American Loyalists

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The historiography of the American Loyalists has changed significantly since 1960 as the field has gradually expanded and recognized the diversity and complexity of Loyalism. Scholars who partook in the field’s expansion were influenced both by their contemporary world as well as the belief that there were various benefits in examining Loyalism from new vantage points. In this study I examine the changes that have taken place in the field since 1960, and then discuss the principal reasons for these developments. This paper is divided into two sections. I begin by depicting how the historiography of the Loyalists has evolved since 1960, and then follow by highlighting and explain the reasons for field’s evolution. My argument is twofold. In…show more content…
In The King’s Friends, Brown used an innovative approach in considering Loyalism, examining all of the post-war Loyalist claims from each colony, and compiling the details quantitatively. Brown concluded that Loyalism was concentrated in urban and seaboard areas, and that there was little Loyalism in the interior of the continent outside of New York and the Carolinas. Brown also argued that many recent immigrants, particularly in the South, became Loyalists as they were yet to be Americanized. The Loyalist claims also showed, through numerical data, how Loyalists varied in terms of wealth. In New York, Connecticut and Pennsylvania, Brown argued that the “Loyalists recruited heavily from the poor people,” while in Massachusetts the Loyalists were wealthier. In The Good Americans, Brown stressed how colonials had varying motives in remaining loyal. Some remained loyal for pragmatic reasons, such as a living in an area occupied by British troops or in anticipation of a British victory, while others were loyal for political reasons, such as having faith in the British Constitution, while others still remained loyal due to family…show more content…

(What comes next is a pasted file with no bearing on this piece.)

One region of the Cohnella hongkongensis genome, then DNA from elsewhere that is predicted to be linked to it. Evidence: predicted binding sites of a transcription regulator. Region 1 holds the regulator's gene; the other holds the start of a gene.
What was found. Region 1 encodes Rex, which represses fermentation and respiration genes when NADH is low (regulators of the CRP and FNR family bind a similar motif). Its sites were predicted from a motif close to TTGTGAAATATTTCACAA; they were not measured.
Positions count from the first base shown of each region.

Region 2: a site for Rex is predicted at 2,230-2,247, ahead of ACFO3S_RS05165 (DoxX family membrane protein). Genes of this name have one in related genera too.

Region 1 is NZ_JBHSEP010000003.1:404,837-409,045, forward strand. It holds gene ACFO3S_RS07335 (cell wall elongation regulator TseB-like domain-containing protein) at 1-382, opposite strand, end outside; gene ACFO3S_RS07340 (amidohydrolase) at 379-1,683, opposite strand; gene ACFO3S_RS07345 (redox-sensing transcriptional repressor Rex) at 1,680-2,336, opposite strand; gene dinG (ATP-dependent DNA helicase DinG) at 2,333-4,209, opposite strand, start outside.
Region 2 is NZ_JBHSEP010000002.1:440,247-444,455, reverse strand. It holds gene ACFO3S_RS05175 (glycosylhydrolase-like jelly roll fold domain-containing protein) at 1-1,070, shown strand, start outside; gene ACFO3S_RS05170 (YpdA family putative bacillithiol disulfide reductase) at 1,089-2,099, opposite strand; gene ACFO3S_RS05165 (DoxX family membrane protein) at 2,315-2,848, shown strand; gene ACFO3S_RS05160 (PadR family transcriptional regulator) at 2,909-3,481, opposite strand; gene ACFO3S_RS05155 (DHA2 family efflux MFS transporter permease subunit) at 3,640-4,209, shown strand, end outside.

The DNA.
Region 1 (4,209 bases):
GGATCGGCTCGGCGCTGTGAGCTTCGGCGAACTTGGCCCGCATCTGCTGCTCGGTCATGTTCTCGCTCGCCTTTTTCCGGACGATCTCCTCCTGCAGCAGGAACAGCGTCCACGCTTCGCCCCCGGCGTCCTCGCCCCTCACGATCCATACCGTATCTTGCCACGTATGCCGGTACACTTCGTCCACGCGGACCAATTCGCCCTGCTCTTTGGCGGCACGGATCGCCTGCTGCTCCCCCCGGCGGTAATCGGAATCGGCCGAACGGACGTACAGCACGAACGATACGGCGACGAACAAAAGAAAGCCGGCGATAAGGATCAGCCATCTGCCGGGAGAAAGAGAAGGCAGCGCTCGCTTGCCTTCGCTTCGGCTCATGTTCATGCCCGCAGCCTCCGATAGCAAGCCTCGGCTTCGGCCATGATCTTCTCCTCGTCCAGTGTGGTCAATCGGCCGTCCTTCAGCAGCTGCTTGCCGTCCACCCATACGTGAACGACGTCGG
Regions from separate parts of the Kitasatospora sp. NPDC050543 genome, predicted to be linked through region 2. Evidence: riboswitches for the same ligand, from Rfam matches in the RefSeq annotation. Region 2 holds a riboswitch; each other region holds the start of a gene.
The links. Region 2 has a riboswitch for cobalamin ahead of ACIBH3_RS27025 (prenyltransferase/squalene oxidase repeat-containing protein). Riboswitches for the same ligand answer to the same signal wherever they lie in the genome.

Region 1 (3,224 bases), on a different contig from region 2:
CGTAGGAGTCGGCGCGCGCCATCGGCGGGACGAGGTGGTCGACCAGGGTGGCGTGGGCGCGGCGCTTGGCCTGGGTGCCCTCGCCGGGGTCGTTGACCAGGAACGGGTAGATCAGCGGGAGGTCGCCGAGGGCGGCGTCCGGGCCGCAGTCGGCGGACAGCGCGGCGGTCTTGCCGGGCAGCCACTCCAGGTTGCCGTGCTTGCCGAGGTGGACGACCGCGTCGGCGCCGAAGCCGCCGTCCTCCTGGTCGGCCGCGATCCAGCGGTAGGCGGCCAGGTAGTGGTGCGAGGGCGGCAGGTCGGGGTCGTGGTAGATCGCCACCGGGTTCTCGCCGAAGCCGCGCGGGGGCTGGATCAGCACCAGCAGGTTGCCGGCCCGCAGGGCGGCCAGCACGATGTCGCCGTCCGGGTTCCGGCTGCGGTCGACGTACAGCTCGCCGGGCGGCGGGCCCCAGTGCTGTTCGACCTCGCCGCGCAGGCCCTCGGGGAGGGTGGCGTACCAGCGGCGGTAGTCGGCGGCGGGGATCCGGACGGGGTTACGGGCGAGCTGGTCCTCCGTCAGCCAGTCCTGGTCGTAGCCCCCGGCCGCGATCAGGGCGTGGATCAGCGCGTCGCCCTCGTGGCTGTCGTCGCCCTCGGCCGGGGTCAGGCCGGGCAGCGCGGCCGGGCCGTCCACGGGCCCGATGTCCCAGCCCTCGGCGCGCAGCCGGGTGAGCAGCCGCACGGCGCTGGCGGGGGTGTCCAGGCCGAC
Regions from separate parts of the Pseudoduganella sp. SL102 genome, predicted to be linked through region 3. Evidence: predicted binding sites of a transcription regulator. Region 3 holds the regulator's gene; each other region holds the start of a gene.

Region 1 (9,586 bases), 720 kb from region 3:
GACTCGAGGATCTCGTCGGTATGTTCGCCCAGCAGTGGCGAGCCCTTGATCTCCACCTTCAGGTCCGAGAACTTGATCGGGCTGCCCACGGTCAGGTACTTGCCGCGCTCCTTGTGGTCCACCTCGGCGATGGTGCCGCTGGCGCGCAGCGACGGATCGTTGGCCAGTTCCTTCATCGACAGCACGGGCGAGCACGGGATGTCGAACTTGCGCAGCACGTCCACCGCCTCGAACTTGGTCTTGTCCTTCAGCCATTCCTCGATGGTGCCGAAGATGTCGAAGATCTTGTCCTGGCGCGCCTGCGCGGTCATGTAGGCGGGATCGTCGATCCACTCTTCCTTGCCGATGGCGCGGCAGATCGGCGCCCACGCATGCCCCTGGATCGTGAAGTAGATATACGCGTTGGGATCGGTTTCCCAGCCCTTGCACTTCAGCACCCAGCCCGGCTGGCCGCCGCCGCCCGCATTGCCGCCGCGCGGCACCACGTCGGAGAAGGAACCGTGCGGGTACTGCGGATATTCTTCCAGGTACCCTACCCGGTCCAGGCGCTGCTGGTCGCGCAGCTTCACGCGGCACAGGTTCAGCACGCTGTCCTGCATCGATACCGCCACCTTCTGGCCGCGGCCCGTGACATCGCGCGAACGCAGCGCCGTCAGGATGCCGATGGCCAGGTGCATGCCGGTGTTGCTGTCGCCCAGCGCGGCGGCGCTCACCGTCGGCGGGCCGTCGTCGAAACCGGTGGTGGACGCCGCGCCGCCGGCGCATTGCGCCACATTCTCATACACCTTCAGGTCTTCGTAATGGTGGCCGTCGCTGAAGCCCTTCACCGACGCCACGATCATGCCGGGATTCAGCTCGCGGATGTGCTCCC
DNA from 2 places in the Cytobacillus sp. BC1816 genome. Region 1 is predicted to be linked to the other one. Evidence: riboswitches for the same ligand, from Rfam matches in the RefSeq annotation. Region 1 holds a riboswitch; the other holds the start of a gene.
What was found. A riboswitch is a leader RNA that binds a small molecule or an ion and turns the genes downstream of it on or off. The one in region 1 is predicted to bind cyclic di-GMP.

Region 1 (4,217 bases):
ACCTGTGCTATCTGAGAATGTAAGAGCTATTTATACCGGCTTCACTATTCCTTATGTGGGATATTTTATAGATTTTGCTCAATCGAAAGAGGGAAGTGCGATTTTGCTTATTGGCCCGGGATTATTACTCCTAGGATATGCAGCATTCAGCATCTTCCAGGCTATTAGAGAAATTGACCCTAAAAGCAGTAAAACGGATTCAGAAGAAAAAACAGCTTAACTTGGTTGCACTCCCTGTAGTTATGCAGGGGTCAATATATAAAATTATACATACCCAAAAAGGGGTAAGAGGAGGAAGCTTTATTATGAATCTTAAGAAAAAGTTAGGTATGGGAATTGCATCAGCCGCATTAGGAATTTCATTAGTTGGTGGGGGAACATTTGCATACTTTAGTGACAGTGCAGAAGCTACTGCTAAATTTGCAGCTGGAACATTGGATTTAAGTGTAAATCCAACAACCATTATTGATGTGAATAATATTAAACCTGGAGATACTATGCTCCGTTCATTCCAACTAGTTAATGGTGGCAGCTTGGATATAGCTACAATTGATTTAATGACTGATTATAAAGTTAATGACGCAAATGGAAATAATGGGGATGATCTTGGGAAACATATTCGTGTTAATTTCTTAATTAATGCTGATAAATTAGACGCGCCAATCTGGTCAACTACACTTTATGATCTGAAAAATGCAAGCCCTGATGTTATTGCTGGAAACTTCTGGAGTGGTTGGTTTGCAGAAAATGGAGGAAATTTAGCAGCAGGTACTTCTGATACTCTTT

Brown argued “the Loyalist leadership could not remotely match the Whigs in talent,” and that their fear of chaos during the Revolution caused “some” to be timid. Brown also accused the Loyalists of having a “fatal complacency” on British aid. Nelson was critical of Loyalist leaders, notably Joseph Galloway, who Nelson called “fearfully inept.” More broadly, Nelson contended that the Loyalist leadership lacked continuity and failed to produce any national leaders, or unite behind any convincing ideals, all of which contributed to their failure in opposing the Revolution. Nelson also argued that the Loyalists as a whole were unimaginative and apathetic, and what ideas they did have they were “too afraid to submit to the American public.” Bernard Bailyn in his 1974 work, The Ordeal of Thomas Hutchinson, used a case study approach in considering Loyalism. Bailyn examined how the educated, conservative Massachusetts Governor coped with the radical upheaval of the Revolution. Bailyn concluded that Hutchinson was too rational, short in passion and lacking in idealism to understand the reasons for the Revolution as well as to effectively react to its origins in Boston
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